But while that new system is being put into place, the lives of asylum seekers in MPP are in the balance, as many wait in dangerous settings. A report from Human Rights First found more than a thousand cases of kidnapping, physical and sexual assault and even murder of migrants in Remain in Mexico.

“We have clients that have been waiting for 16, 17 months. It’s like a nightmare and they want it to be over,” said Linda Rivas, executive director of Las Americas Immigrant Advocacy Center, an El Paso non-profit that offers pro bono legal services to asylum seekers in MPP.

“We’re hopeful that the Biden administration will act quickly, at least give some clear messaging to people,” she said. “People have been patiently waiting, our clients are sitting in the same shelters they’ve sat in for months with disappointment after disappointment. They heard the message loud and clear, that [day one] is not the day, but they’re waiting to know when is the day?”

She hopes the new administration will welcome asylum seekers, after four years of policies aimed at denial and deterrence.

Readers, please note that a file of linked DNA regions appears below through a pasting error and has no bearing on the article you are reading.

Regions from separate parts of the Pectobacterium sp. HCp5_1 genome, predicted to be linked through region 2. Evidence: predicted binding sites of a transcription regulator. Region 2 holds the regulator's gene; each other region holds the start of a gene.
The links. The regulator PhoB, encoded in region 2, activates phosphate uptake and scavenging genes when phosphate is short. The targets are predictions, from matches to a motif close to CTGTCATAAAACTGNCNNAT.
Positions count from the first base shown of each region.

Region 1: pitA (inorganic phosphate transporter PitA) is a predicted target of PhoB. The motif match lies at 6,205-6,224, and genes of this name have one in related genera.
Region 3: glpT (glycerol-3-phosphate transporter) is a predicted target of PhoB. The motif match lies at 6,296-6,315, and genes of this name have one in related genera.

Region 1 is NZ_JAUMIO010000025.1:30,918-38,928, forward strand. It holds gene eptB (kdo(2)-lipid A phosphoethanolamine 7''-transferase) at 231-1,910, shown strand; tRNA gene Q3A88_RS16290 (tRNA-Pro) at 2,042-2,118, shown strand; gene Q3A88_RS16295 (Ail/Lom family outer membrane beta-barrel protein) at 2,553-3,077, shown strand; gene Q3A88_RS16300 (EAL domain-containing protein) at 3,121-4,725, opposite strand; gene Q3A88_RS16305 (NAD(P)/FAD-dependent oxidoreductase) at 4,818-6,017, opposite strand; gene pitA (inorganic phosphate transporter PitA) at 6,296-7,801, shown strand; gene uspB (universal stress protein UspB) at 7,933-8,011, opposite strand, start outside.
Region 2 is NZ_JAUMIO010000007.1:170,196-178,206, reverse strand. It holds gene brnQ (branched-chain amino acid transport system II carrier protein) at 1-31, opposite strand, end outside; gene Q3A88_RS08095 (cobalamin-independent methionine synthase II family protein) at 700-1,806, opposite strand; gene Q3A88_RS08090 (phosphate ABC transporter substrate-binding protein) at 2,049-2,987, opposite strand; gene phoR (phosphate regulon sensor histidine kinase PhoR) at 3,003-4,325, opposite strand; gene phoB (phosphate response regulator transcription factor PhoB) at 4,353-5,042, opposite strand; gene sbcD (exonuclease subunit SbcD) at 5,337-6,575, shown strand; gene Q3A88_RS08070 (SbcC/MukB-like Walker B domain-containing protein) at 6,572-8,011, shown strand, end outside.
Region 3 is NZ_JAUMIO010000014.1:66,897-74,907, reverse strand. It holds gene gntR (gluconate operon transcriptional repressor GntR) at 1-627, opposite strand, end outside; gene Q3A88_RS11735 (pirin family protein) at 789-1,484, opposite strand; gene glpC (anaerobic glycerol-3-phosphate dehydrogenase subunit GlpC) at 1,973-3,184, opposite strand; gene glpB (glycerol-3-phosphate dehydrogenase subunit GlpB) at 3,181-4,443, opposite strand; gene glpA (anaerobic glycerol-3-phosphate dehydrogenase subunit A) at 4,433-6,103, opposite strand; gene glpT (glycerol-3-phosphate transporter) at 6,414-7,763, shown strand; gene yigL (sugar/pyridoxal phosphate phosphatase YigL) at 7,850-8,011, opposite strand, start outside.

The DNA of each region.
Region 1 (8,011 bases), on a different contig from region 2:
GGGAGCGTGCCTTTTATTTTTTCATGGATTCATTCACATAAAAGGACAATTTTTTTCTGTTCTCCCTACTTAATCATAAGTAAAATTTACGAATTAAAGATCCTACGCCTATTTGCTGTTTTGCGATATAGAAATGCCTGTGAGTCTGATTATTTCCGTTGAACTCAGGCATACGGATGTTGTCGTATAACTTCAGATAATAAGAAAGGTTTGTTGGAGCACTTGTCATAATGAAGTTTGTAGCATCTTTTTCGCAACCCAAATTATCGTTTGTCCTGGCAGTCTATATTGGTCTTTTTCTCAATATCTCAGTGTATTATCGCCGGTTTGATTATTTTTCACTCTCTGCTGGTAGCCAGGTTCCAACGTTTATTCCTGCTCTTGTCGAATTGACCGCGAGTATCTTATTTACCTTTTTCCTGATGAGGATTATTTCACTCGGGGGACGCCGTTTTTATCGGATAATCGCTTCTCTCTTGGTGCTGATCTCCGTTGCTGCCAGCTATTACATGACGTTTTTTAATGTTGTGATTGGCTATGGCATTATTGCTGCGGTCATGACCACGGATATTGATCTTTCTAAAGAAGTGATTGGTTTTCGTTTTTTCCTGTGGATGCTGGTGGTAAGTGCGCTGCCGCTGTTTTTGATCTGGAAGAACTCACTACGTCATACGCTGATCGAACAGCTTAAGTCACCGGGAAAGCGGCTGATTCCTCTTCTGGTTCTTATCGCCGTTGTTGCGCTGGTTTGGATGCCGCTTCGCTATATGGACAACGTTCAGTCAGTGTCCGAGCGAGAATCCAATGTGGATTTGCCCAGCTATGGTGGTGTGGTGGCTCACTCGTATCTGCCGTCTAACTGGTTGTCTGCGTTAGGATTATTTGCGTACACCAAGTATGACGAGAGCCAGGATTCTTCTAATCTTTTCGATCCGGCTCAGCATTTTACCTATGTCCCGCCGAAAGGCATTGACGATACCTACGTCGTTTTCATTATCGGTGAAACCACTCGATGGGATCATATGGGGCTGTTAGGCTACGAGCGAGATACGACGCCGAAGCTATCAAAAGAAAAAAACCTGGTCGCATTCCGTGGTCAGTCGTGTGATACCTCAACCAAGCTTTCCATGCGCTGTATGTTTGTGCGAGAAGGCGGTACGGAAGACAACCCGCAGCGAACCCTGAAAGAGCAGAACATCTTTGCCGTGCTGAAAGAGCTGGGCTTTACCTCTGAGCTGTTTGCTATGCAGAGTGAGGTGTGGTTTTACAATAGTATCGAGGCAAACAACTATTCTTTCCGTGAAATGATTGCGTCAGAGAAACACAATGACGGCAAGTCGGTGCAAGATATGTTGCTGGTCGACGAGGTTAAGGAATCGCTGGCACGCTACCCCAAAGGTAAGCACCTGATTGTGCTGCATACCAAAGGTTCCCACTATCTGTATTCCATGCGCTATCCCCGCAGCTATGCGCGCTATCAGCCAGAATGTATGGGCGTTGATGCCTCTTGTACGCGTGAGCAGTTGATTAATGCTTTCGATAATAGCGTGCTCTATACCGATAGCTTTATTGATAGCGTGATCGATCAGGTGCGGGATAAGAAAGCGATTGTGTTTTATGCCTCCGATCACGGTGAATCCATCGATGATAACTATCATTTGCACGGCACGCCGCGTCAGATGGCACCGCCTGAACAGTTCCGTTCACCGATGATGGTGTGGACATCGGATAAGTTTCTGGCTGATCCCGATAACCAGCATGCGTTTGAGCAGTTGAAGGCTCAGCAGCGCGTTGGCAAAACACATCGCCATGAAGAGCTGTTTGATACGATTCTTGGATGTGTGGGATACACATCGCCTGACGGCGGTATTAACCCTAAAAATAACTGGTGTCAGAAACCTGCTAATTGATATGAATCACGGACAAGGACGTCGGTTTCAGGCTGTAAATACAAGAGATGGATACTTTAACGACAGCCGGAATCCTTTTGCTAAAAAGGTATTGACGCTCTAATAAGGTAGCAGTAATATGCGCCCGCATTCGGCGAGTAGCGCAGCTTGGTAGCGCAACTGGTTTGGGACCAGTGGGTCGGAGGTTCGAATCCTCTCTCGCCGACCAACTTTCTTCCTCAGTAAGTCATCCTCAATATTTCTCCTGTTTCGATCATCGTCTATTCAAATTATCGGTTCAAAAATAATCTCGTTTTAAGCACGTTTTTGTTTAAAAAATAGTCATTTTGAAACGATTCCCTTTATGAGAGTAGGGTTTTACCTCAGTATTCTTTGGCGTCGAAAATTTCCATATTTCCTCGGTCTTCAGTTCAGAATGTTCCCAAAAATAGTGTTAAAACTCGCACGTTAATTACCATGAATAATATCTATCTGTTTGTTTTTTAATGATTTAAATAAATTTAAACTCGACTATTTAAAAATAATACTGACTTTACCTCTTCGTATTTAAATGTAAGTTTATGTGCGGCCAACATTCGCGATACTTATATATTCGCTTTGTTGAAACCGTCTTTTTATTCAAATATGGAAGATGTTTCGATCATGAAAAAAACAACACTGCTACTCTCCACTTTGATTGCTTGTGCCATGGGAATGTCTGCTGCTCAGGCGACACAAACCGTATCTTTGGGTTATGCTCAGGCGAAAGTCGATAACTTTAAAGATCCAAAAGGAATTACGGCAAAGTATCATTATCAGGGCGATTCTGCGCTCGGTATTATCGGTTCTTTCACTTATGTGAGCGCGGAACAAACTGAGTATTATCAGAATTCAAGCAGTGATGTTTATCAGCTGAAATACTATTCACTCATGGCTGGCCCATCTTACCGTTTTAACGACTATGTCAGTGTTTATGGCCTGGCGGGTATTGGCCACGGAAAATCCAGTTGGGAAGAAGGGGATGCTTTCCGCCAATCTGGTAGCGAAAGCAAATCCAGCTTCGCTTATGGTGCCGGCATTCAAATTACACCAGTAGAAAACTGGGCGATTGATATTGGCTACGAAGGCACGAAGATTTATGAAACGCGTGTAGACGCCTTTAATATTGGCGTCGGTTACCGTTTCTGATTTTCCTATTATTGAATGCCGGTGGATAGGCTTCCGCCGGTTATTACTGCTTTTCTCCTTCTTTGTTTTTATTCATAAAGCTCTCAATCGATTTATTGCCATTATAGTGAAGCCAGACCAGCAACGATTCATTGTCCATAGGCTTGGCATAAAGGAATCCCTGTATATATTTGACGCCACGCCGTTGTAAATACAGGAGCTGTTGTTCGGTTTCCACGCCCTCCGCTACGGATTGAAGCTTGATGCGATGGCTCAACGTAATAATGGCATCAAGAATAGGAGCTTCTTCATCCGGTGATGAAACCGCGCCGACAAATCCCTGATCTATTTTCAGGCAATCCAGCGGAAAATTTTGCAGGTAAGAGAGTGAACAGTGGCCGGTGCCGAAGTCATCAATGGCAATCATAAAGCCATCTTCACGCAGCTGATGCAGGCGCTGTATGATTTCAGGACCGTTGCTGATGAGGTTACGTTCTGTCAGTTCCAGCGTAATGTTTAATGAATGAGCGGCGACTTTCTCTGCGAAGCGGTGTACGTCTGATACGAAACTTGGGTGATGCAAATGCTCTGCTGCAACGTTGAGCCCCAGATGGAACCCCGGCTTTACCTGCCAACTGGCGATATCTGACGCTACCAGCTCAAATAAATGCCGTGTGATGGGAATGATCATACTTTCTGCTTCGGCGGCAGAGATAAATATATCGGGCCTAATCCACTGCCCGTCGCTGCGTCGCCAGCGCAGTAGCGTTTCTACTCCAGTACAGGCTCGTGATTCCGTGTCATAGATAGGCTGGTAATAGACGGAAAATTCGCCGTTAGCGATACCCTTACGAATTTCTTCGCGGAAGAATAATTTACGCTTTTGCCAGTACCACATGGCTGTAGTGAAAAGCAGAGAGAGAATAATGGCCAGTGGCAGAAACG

“Let them get to their sponsor family member that has been waiting for them and is ready and willing to keep them safe,” she said. “Let them be in different parts of the country with their family members where they’re going to have more access to finding an attorney than just our border attorneys and our border agencies here that are frankly strapped.”

Carlo, the asylum seeker from Brazil, is trying to hold onto hope that his situation will soon change. His wife is already in the U.S., and he and his daughters are desperate to join her. But each day that passes without an update, he says, brings more anxiety.

Mallory Falk is a corps member with Report For America, a national service program that places journalists into local newsrooms. Got a tip? Email Mallory at Mfalk@kera.org. You can follow Mallory on Twitter @MalloryFalk.